In bank line it was the 2/0 who did the plans and having to get 7 copies of a work of art out before sailing was hard work. I think that our more complicated plans were on the capetown far east run.Yes, Don, could be, but I never thought of it like that. Actually it was the Purser's-chief R/O- skills that produced them and 'twas he, on completion of loading in Colombo, who placed the 'work of art' in a frame with a blank piece of photographic sensitive parchment beneath it, and left it in the blazing sun on the boat-deck to eventually produce about ten copies. He would then, with a crayon, colour them all in, red for London, blue for Hamburg etc..
It all seems so primitive this day and computerised age: would you believe we didn't even have pocket calculators-I remember one chief mate who used a slide rule for the very important trim and stability calculations that were so essential. If we had finished six inches by the head I doubt he would have been in that ship next trip.
And to think that was just a mere sixty years ago!
(Incidentally, that class of Glen boats were reckoned to be the most powerfully engined cargo ships of their time, with their twin double-acting B&W engines producing 12,000 BHP for an 18 knot sea speed. The first one I was in, the Glenartney, clocked up 17.65 knots, average full sea speed, for the 100 day voyage to Japan and back).
Hi Don,Hugh if I remember correctly wasnt the Glenorchy built in Fairfields on the Clyde. I thought that class to be beautiful ships.
Don, There were two of the original Glens (class name Glenearn) lost in the war, Glenorchy and Breconshire both built by Taikoo Dockyard in Hong Kong.
Those two ships were replaced and given those same names by two very similar ships-Priam and Telemachus-both built by Caledon.
Glenearn was built by Caledon at a cost of £440,500, she was the first to be followed by the Glenroy, built by Scott's Yard, Glengyle and Glenartney both built by Caledon, and lastly the Glengarry built by Burmeister Wain in Copenhagen.
The odd one out was the Radnorshire, built by Caledon and launched as the Achilles for Blue Funnel, an A.Class ship, which was added to this London/China/Japan service to enable it to maintain the one ship sailing per fortnight.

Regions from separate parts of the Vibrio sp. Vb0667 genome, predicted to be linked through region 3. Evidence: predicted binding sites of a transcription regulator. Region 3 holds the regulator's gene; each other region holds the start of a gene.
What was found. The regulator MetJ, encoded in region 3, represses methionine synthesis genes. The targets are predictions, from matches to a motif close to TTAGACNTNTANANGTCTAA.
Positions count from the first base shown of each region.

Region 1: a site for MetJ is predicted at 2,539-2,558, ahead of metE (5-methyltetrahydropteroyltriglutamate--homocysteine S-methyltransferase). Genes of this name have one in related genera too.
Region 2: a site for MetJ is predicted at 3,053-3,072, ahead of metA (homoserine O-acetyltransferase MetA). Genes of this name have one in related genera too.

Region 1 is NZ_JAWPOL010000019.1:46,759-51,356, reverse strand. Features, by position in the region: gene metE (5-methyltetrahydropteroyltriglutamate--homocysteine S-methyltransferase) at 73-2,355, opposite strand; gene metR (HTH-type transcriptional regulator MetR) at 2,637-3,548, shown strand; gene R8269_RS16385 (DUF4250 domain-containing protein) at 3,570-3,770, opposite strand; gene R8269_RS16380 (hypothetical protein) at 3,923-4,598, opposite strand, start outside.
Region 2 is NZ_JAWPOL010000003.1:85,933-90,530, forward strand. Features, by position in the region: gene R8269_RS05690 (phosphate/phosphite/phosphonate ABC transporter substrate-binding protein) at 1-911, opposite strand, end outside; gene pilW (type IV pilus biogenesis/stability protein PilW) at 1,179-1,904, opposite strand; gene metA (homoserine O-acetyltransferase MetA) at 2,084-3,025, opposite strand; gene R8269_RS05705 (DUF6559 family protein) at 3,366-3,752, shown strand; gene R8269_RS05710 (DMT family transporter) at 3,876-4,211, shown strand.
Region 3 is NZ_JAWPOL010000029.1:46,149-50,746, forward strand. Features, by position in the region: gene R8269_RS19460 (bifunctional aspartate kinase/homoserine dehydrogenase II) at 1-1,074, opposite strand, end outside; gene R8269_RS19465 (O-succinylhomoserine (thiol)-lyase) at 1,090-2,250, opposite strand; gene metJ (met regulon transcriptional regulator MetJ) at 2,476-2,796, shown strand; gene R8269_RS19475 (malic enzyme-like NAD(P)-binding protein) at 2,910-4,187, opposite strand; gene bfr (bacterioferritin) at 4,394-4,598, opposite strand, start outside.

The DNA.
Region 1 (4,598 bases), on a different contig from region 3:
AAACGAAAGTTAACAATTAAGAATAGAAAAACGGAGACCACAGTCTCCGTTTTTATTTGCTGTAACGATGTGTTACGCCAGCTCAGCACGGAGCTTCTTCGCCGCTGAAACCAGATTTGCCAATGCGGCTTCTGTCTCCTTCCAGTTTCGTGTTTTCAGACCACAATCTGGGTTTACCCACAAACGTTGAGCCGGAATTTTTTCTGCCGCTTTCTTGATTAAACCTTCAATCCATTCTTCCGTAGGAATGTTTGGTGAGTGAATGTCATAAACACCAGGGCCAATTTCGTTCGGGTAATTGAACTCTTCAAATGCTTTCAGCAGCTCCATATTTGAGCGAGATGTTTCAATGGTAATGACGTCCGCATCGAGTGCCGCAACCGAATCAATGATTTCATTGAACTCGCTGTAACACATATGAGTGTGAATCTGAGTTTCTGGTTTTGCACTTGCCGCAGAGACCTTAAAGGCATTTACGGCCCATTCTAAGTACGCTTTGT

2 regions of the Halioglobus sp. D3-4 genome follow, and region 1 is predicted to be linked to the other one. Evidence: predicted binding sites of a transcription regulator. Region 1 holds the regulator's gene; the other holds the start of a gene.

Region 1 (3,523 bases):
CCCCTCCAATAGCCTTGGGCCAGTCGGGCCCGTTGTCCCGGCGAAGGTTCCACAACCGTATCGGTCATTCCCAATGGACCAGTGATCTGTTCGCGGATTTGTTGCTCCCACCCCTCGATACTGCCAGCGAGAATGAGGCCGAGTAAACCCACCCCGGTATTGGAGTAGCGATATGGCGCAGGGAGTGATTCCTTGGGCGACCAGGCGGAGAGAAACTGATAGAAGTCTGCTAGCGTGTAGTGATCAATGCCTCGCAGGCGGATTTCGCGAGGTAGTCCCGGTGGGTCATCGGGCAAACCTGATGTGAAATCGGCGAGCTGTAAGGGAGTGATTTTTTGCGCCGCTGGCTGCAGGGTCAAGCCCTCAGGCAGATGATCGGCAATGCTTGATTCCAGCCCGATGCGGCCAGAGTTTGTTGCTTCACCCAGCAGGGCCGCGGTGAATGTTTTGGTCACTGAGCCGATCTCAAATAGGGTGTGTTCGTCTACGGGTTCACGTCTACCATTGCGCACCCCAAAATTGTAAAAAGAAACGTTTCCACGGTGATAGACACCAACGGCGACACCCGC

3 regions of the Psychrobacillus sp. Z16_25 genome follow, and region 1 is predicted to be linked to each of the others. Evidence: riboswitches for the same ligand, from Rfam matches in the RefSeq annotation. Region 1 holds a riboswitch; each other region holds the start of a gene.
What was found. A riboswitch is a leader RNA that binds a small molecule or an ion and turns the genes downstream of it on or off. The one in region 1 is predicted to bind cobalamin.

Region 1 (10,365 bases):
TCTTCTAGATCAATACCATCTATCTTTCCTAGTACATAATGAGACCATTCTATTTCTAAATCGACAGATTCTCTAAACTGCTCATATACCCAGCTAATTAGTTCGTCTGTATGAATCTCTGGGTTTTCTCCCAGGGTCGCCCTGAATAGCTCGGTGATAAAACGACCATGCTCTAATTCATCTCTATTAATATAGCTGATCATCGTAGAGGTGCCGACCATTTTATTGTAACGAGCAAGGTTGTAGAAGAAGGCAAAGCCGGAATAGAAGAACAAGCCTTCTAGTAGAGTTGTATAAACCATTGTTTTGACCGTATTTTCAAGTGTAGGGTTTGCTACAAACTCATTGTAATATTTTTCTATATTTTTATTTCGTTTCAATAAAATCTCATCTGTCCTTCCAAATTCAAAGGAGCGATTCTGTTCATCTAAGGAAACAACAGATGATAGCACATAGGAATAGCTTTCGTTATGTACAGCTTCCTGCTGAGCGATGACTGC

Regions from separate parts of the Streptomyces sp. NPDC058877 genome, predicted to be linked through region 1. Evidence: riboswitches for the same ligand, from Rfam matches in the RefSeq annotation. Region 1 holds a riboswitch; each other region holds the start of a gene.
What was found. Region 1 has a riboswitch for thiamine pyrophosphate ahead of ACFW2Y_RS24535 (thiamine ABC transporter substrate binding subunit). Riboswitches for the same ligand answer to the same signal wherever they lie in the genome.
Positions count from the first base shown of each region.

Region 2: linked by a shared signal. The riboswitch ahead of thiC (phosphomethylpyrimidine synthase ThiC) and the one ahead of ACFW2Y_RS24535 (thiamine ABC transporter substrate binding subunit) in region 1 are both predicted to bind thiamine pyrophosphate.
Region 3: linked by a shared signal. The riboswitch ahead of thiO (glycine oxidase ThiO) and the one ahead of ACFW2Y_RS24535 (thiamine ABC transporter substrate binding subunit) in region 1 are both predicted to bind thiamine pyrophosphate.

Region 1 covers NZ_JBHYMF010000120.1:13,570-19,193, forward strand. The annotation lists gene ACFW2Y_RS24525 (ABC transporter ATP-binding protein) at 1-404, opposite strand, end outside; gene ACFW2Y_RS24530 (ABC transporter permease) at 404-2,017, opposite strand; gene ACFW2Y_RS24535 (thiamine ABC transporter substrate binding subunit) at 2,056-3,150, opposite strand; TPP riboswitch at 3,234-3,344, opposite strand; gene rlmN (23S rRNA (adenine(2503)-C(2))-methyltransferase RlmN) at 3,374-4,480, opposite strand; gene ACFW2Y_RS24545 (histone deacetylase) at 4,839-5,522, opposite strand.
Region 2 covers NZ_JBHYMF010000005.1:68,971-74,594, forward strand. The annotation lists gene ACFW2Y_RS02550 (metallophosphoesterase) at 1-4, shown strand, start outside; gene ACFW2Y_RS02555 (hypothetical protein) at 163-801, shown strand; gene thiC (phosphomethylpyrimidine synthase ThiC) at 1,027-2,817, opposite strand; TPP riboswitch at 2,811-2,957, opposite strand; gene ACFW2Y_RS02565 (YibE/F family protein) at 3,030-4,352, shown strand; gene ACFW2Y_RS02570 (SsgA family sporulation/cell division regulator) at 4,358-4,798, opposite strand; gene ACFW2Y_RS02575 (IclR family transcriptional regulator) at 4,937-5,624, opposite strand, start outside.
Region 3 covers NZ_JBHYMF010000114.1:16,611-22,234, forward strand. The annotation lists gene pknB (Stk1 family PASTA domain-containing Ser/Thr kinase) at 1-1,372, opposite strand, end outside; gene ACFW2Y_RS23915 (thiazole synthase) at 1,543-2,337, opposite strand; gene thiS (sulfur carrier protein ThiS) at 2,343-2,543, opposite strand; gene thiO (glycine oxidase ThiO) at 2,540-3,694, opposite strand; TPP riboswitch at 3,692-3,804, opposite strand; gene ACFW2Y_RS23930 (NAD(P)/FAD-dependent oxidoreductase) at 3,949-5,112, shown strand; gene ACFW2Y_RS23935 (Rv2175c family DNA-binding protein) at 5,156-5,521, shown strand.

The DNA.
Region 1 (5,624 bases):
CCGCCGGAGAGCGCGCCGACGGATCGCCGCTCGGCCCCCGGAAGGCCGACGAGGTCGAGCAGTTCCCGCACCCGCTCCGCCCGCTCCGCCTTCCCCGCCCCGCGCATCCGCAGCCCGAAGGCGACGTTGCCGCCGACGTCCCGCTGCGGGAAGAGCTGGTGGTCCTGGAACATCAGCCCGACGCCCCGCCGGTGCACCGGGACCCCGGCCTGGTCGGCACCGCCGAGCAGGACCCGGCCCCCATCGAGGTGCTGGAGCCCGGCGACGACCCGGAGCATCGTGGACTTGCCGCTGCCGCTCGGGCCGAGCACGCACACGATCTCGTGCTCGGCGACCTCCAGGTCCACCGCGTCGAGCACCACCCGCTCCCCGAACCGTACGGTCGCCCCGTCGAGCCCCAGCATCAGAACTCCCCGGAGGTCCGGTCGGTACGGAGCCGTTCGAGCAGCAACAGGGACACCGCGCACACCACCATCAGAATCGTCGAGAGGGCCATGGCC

Caledon and Scott's were the mainstay builders for Blue Funnel and Glen: as far as I know they didn't patronise Fairfield's.
Well, Tom, having checked I don't see any contradictions. As you state, the surviving Glenorchy was indeed Caledon built-I can't see why, or how our respective information fails to correspond.
Initially, the elephants were tethered on the port side of the after well-deck with their own specially erected awning. But as we were going to be arriving home in the dead of winter (signed off in London 5th Dec.1950), come time we entered the Meddy, other arrangements became necessary.Hugh as an engineer I always looked upon the mates cargo plan as a work of art.
Loved your space left for the elephants, did you have to leave part of the hatch open for them? Mydad once carried a giraffe which entailed them leaving part of the hatch open and also carry it in the very best of weather.
Hi again Don,Thanks guys, I have seen Glenorchy in Glasgow as a boy, remember her as my Dad was captain of the Orchy of William Sloans. Such coincidence cant go unnoticed in a young boy.
Looking up a very very old and dusty notebook, I think the Glenline ships built by Fairfields was the Glenfalloch and Glenogle around 63-63.
Sorry about the confusion with Fairfields and Glenorchy.
By the way Hugh, you never told me about the hatches when carrying elephants.